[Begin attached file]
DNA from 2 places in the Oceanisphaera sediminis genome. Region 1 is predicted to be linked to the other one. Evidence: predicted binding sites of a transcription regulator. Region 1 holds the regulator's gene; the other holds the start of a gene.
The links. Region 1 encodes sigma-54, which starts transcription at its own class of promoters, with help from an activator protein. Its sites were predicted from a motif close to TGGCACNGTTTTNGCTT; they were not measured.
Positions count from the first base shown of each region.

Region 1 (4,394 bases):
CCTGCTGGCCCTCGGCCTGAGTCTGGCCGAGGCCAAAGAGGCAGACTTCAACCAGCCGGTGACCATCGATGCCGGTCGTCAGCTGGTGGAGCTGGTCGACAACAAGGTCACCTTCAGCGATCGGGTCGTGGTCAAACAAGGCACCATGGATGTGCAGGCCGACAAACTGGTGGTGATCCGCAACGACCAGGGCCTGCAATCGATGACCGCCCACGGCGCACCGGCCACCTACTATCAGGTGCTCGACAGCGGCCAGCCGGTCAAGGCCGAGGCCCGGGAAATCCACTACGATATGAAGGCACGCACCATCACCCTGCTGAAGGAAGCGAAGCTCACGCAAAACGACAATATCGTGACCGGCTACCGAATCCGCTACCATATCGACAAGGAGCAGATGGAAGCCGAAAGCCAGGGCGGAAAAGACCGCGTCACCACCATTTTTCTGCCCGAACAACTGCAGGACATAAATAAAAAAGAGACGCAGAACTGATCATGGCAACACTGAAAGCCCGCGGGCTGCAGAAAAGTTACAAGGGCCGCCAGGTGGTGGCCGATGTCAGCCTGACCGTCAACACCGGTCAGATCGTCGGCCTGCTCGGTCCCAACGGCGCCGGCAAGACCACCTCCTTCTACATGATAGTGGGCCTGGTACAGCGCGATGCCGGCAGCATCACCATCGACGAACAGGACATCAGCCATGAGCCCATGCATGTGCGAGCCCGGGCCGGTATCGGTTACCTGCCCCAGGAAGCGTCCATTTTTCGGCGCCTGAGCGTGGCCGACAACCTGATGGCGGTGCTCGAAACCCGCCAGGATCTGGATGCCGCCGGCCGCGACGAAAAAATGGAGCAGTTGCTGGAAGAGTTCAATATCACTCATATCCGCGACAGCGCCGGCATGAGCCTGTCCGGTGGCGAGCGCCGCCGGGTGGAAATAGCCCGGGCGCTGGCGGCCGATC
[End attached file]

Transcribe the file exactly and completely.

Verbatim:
DNA from 2 places in the Oceanisphaera sediminis genome. Region 1 is predicted to be linked to the other one. Evidence: predicted binding sites of a transcription regulator. Region 1 holds the regulator's gene; the other holds the start of a gene.
The links. Region 1 encodes sigma-54, which starts transcription at its own class of promoters, with help from an activator protein. Its sites were predicted from a motif close to TGGCACNGTTTTNGCTT; they were not measured.
Positions count from the first base shown of each region.

Region 1 (4,394 bases):
CCTGCTGGCCCTCGGCCTGAGTCTGGCCGAGGCCAAAGAGGCAGACTTCAACCAGCCGGTGACCATCGATGCCGGTCGTCAGCTGGTGGAGCTGGTCGACAACAAGGTCACCTTCAGCGATCGGGTCGTGGTCAAACAAGGCACCATGGATGTGCAGGCCGACAAACTGGTGGTGATCCGCAACGACCAGGGCCTGCAATCGATGACCGCCCACGGCGCACCGGCCACCTACTATCAGGTGCTCGACAGCGGCCAGCCGGTCAAGGCCGAGGCCCGGGAAATCCACTACGATATGAAGGCACGCACCATCACCCTGCTGAAGGAAGCGAAGCTCACGCAAAACGACAATATCGTGACCGGCTACCGAATCCGCTACCATATCGACAAGGAGCAGATGGAAGCCGAAAGCCAGGGCGGAAAAGACCGCGTCACCACCATTTTTCTGCCCGAACAACTGCAGGACATAAATAAAAAAGAGACGCAGAACTGATCATGGCAACACTGAAAGCCCGCGGGCTGCAGAAAAGTTACAAGGGCCGCCAGGTGGTGGCCGATGTCAGCCTGACCGTCAACACCGGTCAGATCGTCGGCCTGCTCGGTCCCAACGGCGCCGGCAAGACCACCTCCTTCTACATGATAGTGGGCCTGGTACAGCGCGATGCCGGCAGCATCACCATCGACGAACAGGACATCAGCCATGAGCCCATGCATGTGCGAGCCCGGGCCGGTATCGGTTACCTGCCCCAGGAAGCGTCCATTTTTCGGCGCCTGAGCGTGGCCGACAACCTGATGGCGGTGCTCGAAACCCGCCAGGATCTGGATGCCGCCGGCCGCGACGAAAAAATGGAGCAGTTGCTGGAAGAGTTCAATATCACTCATATCCGCGACAGCGCCGGCATGAGCCTGTCCGGTGGCGAGCGCCGCCGGGTGGAAATAGCCCGGGCGCTGGCGGCCGATC